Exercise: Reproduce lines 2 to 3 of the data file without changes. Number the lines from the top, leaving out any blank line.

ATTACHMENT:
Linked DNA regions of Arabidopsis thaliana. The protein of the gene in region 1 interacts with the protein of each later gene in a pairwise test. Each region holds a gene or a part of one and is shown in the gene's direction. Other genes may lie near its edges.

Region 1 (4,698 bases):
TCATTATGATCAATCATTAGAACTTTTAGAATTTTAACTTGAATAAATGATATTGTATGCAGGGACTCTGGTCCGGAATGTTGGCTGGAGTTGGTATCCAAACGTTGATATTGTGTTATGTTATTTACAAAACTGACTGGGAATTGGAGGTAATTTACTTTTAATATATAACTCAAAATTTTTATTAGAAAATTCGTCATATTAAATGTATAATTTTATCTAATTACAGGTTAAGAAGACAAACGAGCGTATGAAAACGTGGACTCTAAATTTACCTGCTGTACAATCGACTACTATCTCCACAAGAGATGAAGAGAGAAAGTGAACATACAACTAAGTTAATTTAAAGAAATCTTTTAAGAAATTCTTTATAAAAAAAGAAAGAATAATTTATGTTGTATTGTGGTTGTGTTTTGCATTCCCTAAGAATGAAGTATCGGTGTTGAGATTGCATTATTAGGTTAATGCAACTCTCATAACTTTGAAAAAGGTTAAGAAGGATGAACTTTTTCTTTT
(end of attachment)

Region 1 (4,698 bases):
TCATTATGATCAATCATTAGAACTTTTAGAATTTTAACTTGAATAAATGATATTGTATGCAGGGACTCTGGTCCGGAATGTTGGCTGGAGTTGGTATCCAAACGTTGATATTGTGTTATGTTATTTACAAAACTGACTGGGAATTGGAGGTAATTTACTTTTAATATATAACTCAAAATTTTTATTAGAAAATTCGTCATATTAAATGTATAATTTTATCTAATTACAGGTTAAGAAGACAAACGAGCGTATGAAAACGTGGACTCTAAATTTACCTGCTGTACAATCGACTACTATCTCCACAAGAGATGAAGAGAGAAAGTGAACATACAACTAAGTTAATTTAAAGAAATCTTTTAAGAAATTCTTTATAAAAAAAGAAAGAATAATTTATGTTGTATTGTGGTTGTGTTTTGCATTCCCTAAGAATGAAGTATCGGTGTTGAGATTGCATTATTAGGTTAATGCAACTCTCATAACTTTGAAAAAGGTTAAGAAGGATGAACTTTTTCTTTT